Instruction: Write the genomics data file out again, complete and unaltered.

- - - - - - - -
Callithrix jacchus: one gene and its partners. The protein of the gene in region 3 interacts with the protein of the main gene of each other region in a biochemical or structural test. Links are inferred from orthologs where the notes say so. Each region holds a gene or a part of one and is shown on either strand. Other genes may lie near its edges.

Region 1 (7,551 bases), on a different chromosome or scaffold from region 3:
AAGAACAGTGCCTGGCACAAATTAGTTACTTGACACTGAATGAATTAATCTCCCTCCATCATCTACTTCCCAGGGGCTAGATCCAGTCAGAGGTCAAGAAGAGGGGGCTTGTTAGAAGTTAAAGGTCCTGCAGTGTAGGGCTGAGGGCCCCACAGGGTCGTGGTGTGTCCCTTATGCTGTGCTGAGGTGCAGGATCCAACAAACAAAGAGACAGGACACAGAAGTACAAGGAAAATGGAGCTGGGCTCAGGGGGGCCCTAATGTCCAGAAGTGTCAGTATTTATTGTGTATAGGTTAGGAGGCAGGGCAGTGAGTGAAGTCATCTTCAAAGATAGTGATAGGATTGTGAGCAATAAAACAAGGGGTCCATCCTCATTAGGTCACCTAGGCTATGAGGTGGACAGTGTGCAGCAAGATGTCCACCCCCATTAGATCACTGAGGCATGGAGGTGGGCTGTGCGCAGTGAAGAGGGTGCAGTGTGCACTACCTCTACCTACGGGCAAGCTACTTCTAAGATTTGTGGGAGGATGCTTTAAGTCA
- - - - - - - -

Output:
Callithrix jacchus: one gene and its partners. The protein of the gene in region 3 interacts with the protein of the main gene of each other region in a biochemical or structural test. Links are inferred from orthologs where the notes say so. Each region holds a gene or a part of one and is shown on either strand. Other genes may lie near its edges.

Region 1 (7,551 bases), on a different chromosome or scaffold from region 3:
AAGAACAGTGCCTGGCACAAATTAGTTACTTGACACTGAATGAATTAATCTCCCTCCATCATCTACTTCCCAGGGGCTAGATCCAGTCAGAGGTCAAGAAGAGGGGGCTTGTTAGAAGTTAAAGGTCCTGCAGTGTAGGGCTGAGGGCCCCACAGGGTCGTGGTGTGTCCCTTATGCTGTGCTGAGGTGCAGGATCCAACAAACAAAGAGACAGGACACAGAAGTACAAGGAAAATGGAGCTGGGCTCAGGGGGGCCCTAATGTCCAGAAGTGTCAGTATTTATTGTGTATAGGTTAGGAGGCAGGGCAGTGAGTGAAGTCATCTTCAAAGATAGTGATAGGATTGTGAGCAATAAAACAAGGGGTCCATCCTCATTAGGTCACCTAGGCTATGAGGTGGACAGTGTGCAGCAAGATGTCCACCCCCATTAGATCACTGAGGCATGGAGGTGGGCTGTGCGCAGTGAAGAGGGTGCAGTGTGCACTACCTCTACCTACGGGCAAGCTACTTCTAAGATTTGTGGGAGGATGCTTTAAGTCA